Saturday, April 08, 2006

what would you do with 61 billion dollars?

I don’t know about you, but every year I hear about the billions spent at NASA and wonder what it’s all for. I mean, consider our trip to the moon. Cool? Sure. But what did it gain us? It was basically a billion dollar version of a “who’s is bigger” battle between the United States and the Russians (on a side note, tradition has always suggested an unwritten rule that whoever plants their flag first is the owner. Does that mean that the United States owns the Moon? I mean, all but that part that Tom Cruise bought? ) Velcro was cool for a while but eventually the fad went away and we were left with nothing but a really loud adhesive. And every once in a while you stumble across a heat resistant surface that uses “the same technology as is used on the space shuttle” but c’mon, if you’re heating your fry daddy up to those levels, you should probably steer clear of grease and fire anyway.

So I got to thinking, what if we scaled NASA down to the bare minimum for five years. For five years all we paid for was costs on the International Space Station (because we’ve made promises to assist…but then, that never stopped us before) and maintenance and security costs to keep both the Houston and Cape Canaveral facilities in working order (including the staff to do it). And if, for five years, we took the rest of the budget, could we pay off the U.S. national debt? Here are the figures.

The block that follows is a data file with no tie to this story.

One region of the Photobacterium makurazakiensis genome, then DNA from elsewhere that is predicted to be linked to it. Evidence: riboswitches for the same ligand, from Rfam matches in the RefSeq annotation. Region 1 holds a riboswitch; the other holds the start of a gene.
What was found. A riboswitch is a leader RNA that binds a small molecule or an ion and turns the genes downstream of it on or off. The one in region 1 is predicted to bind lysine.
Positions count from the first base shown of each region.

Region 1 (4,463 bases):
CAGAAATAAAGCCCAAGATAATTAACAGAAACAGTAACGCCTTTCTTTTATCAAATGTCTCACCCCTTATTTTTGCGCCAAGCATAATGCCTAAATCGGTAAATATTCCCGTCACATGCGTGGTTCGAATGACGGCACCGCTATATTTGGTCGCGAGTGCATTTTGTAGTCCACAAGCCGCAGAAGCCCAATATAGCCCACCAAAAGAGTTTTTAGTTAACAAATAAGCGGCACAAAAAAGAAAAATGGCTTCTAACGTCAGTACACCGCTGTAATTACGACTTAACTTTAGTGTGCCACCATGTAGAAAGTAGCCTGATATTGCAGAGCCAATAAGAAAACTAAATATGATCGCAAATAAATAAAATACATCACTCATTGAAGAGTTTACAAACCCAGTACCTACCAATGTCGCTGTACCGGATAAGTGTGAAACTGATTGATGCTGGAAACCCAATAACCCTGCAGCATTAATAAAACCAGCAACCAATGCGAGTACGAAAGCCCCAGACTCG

NASA’s budget for 2007 is 16,792.3 billion dollars.
Minus our International Space Station costs of 1,811.3 billion dollars
Assume that it wouldn’t cost us more than 700,000 dollars to pay security and maintenance staff.
And then throw in another 3 million for actual building upkeep (and I think I’m being generous).
And you still come up with a savings of 14,997.3 billion dollars. Or 59,989.2 billion dollars over the course of five years.
Add to that the fact that NASA’s budget is due to increase by just over 300 million dollars each year, and you can tack on another 1.2 billion dollars.
That’s a savings of over 61 billion dollars in five years.


Yeah, I was too until I realized that the national debt is at over 8 trillion dollars and climbing at a rate of 2.4 billion dollars a day which means that, even if we froze the national debt and it did not collect a penny of interest, it would still take us fifty years to pay it off using NASA’s budget.

So, still believing that NASA isn’t worth 17 billion dollars a year, the question now goes out to you. What else could we do with 61 billion dollars?

Comments on "what would you do with 61 billion dollars?"


Blogger Dave C said ... (3:46 PM) : 

Hmmmmm....*puts pinky to lip*...61 Biillllllion Dolllars....

I would definitely set up some kind of trust fund for officers doing missions work so they could be paid on a regular basis. And I would also set one up for officers kids, so tey could choose the college they wanted to go based on their grades and acheivments, not just the little amount of money their parents make. Other than that, I'm not sure...


Blogger Bret said ... (4:38 PM) : 

You could help a lot of starving and neglected children. . .help cover the cost of illegal aliens. . .provide better health care for the poor. . .


Blogger Bill said ... (9:24 PM) : 

There are obviously a lot better things to do with 61 Billion dollars than send ships in to space or to maintain the space station.

It amazes what we spend our money on this days.


Blogger Jon said ... (11:18 PM) :